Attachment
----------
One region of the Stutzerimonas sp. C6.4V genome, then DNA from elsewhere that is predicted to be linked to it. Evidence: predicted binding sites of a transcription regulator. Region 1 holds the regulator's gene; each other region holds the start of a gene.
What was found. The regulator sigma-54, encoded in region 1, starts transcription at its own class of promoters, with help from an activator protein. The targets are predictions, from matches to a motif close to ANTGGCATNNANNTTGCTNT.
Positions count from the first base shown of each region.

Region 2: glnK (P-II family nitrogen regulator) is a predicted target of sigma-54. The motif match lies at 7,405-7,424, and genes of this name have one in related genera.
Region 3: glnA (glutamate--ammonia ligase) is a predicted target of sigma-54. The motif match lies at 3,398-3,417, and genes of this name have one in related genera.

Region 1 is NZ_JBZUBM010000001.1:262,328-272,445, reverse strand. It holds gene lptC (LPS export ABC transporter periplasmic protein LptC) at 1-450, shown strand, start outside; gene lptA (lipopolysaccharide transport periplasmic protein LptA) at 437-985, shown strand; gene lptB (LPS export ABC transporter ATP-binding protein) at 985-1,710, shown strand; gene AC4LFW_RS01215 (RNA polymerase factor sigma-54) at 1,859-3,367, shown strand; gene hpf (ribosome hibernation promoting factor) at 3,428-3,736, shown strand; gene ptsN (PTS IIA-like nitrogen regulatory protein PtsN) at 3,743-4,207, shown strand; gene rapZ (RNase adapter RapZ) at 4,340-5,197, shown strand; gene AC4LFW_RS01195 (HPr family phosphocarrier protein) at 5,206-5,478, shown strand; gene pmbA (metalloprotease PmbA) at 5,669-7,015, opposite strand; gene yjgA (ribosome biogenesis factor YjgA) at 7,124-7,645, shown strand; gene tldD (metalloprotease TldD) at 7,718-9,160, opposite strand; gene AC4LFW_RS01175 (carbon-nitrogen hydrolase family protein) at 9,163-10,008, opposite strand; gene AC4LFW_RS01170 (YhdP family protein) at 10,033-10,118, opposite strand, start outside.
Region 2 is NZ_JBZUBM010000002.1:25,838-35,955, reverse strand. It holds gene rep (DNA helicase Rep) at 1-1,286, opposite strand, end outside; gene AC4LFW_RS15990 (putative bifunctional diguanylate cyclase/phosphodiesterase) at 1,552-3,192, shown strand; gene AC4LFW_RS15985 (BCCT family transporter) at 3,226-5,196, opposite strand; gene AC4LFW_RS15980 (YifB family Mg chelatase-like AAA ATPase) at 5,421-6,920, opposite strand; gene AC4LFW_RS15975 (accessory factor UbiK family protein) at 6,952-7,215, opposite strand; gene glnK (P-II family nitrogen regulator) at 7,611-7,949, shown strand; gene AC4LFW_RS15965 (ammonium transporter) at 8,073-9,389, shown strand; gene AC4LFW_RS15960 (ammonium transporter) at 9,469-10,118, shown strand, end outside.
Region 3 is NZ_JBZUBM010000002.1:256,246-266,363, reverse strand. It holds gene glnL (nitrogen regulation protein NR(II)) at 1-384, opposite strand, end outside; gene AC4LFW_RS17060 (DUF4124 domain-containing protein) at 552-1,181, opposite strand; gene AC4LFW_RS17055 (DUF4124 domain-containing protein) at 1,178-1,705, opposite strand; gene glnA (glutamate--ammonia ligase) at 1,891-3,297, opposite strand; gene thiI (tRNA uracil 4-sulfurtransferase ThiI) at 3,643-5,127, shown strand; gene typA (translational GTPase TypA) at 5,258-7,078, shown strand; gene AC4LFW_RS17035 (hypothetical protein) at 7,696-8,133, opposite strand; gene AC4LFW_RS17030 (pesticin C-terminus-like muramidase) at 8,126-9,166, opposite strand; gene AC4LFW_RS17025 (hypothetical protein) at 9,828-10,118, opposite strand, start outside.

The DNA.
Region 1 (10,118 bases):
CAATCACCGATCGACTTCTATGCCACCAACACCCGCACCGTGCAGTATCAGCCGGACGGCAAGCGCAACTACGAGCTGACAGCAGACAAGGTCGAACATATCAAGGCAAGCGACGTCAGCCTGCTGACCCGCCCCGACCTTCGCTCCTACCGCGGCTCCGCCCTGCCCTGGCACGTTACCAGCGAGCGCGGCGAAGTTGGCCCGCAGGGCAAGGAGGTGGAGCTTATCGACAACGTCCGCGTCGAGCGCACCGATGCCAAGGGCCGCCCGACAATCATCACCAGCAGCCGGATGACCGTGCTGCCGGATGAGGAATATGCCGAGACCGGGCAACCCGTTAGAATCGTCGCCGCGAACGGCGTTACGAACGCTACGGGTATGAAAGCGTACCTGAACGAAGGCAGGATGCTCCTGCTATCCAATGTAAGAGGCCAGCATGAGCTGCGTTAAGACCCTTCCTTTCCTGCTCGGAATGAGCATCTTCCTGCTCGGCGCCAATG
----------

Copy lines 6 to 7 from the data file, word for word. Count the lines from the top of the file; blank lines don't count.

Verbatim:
Region 1 is NZ_JBZUBM010000001.1:262,328-272,445, reverse strand. It holds gene lptC (LPS export ABC transporter periplasmic protein LptC) at 1-450, shown strand, start outside; gene lptA (lipopolysaccharide transport periplasmic protein LptA) at 437-985, shown strand; gene lptB (LPS export ABC transporter ATP-binding protein) at 985-1,710, shown strand; gene AC4LFW_RS01215 (RNA polymerase factor sigma-54) at 1,859-3,367, shown strand; gene hpf (ribosome hibernation promoting factor) at 3,428-3,736, shown strand; gene ptsN (PTS IIA-like nitrogen regulatory protein PtsN) at 3,743-4,207, shown strand; gene rapZ (RNase adapter RapZ) at 4,340-5,197, shown strand; gene AC4LFW_RS01195 (HPr family phosphocarrier protein) at 5,206-5,478, shown strand; gene pmbA (metalloprotease PmbA) at 5,669-7,015, opposite strand; gene yjgA (ribosome biogenesis factor YjgA) at 7,124-7,645, shown strand; gene tldD (metalloprotease TldD) at 7,718-9,160, opposite strand; gene AC4LFW_RS01175 (carbon-nitrogen hydrolase family protein) at 9,163-10,008, opposite strand; gene AC4LFW_RS01170 (YhdP family protein) at 10,033-10,118, opposite strand, start outside.
Region 2 is NZ_JBZUBM010000002.1:25,838-35,955, reverse strand. It holds gene rep (DNA helicase Rep) at 1-1,286, opposite strand, end outside; gene AC4LFW_RS15990 (putative bifunctional diguanylate cyclase/phosphodiesterase) at 1,552-3,192, shown strand; gene AC4LFW_RS15985 (BCCT family transporter) at 3,226-5,196, opposite strand; gene AC4LFW_RS15980 (YifB family Mg chelatase-like AAA ATPase) at 5,421-6,920, opposite strand; gene AC4LFW_RS15975 (accessory factor UbiK family protein) at 6,952-7,215, opposite strand; gene glnK (P-II family nitrogen regulator) at 7,611-7,949, shown strand; gene AC4LFW_RS15965 (ammonium transporter) at 8,073-9,389, shown strand; gene AC4LFW_RS15960 (ammonium transporter) at 9,469-10,118, shown strand, end outside.